• The first threat is that the use of the MSP channel is likely to grow strongly. Many of the vendors that I interviewed highlighted the MSP channel as being important. I believe that this channel poses a significant threat to operators, particularly if MSPs are also able to manage the underlying local access networks. There is a growing emphasis on managed SD-WAN rather than DIY deployments in North America and across Europe, the Middle East and Asia. Operators are well-placed to meet this change in emphasis, but MSPs can also deliver managed SD-WAN services. Many vendors additionally partner with Sytems Integrators to meet enterprise requirements for managed SD-WAN services.
  • The second threat is that procurement may become more application-focused and less network-focused. Many SD-WAN technology providers emphasise their relationships with application providers such as Ring Central and Salesforce rather than with network providers. This is especially true of vendors selling independently of operators, such as Citrix and CloudGenix. Under this model, procurement is likely to become increasingly application-led. Pricing and SLAs may be based on application performance rather than bandwidth provisioned. This has the potential to disrupt network operators’ traditional customer relationships.
  • The third threat is that the provision of global backbone connectivity is increasing. Several SD-WAN vendors, including Aryaka and Cato Networks, operate private backbone networks of their own to avoid routeing international traffic via the internet. Procuring backbone services from data centre players such as Equinix is also becoming more common. This threatens operators’ ability to differentiate their SD-WAN services to international businesses on the basis of global backbone connectivity.

In addition to these specific threats, the sheer range of alternative models being explored should itself be a concern to operators. Lots of non-operator models are being experimented with. These include those based around security such as Fortinet’s offer, or around applications, such as in the case of Citrix. Other models emphasise cost savings by dropping MPLS; Aryaka and Cato Networks both do this. In contrast, most operators rely on a single, network-integrated model for SD-WAN. It is not yet clear which of the alternative models might emerge as winners. However, from the weight of experimentation, it is likely that some models may emerge with clear advantages that operators will struggle to counter.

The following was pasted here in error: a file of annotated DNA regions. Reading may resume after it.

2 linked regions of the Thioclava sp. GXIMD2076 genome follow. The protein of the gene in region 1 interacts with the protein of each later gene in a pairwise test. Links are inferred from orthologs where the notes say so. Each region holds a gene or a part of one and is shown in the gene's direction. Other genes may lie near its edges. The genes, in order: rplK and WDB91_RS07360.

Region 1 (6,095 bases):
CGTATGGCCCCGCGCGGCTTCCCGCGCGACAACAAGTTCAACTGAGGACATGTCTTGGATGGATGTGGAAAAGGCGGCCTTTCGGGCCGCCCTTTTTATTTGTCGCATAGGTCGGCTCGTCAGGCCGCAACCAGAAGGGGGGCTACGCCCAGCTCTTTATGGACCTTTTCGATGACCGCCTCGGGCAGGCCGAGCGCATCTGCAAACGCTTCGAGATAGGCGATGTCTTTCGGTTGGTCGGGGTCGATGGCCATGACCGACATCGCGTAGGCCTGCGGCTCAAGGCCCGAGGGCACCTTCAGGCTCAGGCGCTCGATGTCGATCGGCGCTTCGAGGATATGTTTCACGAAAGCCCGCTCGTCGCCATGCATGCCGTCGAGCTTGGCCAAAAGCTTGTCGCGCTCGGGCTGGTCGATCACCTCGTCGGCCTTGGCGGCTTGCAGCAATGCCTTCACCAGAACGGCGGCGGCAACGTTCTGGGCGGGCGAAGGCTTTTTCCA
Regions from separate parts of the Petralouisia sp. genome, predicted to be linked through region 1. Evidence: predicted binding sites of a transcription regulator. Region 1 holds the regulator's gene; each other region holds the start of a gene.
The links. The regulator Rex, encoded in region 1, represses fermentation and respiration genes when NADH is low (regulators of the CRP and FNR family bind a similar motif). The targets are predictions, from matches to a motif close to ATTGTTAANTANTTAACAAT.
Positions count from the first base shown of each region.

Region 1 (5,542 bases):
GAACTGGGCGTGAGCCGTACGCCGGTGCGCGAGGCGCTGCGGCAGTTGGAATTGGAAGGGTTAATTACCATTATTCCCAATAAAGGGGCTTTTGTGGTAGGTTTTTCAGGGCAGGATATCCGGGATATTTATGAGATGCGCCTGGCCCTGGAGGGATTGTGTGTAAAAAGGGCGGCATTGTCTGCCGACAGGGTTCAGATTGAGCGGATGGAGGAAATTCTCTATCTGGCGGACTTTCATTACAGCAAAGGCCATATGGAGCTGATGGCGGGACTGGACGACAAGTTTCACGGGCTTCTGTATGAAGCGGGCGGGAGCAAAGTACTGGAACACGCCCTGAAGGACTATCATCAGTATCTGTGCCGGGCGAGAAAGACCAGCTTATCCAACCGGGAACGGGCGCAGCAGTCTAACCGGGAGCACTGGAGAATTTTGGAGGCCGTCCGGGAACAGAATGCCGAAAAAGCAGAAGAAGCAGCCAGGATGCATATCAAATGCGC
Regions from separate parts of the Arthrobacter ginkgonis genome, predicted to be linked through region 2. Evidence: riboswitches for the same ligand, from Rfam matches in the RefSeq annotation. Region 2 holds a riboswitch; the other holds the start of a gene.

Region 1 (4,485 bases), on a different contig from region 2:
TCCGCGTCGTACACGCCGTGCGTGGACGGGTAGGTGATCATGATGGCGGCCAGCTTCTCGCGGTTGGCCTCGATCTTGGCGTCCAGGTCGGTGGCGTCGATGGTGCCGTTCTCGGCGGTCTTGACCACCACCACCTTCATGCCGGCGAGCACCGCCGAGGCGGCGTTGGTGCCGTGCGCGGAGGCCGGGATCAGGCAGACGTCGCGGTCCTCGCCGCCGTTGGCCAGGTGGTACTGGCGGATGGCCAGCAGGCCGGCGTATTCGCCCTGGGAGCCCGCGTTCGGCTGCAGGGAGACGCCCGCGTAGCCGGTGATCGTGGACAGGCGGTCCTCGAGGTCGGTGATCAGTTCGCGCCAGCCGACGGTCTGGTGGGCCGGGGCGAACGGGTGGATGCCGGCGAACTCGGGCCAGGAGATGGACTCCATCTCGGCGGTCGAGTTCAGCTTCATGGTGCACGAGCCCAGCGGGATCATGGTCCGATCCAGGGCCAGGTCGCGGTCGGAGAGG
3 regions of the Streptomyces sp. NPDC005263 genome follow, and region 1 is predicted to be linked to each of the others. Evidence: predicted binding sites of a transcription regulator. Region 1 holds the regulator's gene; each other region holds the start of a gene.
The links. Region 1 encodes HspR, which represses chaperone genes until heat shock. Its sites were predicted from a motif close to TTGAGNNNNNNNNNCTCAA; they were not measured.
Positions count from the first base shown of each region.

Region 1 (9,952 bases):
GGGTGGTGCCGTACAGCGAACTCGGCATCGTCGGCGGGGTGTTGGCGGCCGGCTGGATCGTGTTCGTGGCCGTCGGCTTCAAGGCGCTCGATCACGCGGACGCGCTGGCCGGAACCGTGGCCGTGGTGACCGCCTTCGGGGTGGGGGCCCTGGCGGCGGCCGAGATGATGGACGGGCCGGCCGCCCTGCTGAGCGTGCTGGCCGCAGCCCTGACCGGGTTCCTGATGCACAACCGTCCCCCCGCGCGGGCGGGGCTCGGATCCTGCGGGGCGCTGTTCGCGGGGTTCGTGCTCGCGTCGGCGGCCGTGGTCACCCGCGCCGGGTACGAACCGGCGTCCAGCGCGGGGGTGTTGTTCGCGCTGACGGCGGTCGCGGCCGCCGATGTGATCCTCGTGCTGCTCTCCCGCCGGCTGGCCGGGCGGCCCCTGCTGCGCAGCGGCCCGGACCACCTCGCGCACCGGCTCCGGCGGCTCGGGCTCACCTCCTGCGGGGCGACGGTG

Operators then must ensure that they deliver effective SD-WAN solutions of their own

At present, operators continue to control key customer relationships and access to established sales channels. They have an ability to deliver end-to-end managed services that integrate the underlying local access and backbone networks with SD-WAN. They are also able to integrate SD-WAN with legacy connectivity services. These things are important considerations for many technology providers and businesses alike.

Business customers that are reasonably satisfied with the service received from their current supplier are unlikely to switch to an alternative provider without good reason. Surveys consistently report that most businesses are very cautious about switching their fixed supplier.

However, operators do need to deliver good levels of customer satisfaction, and they do need to be pro-active about delivering an effective SD-WAN solution of their own. Without these things, they risk losing a significant share of the retail business connectivity market.

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1 For more information, see Analysys Mason’s SD-WAN technology providers: case studies and analysis

Article: Alternative models for the delivery of SD-WAN services threaten operators’ position as retail providers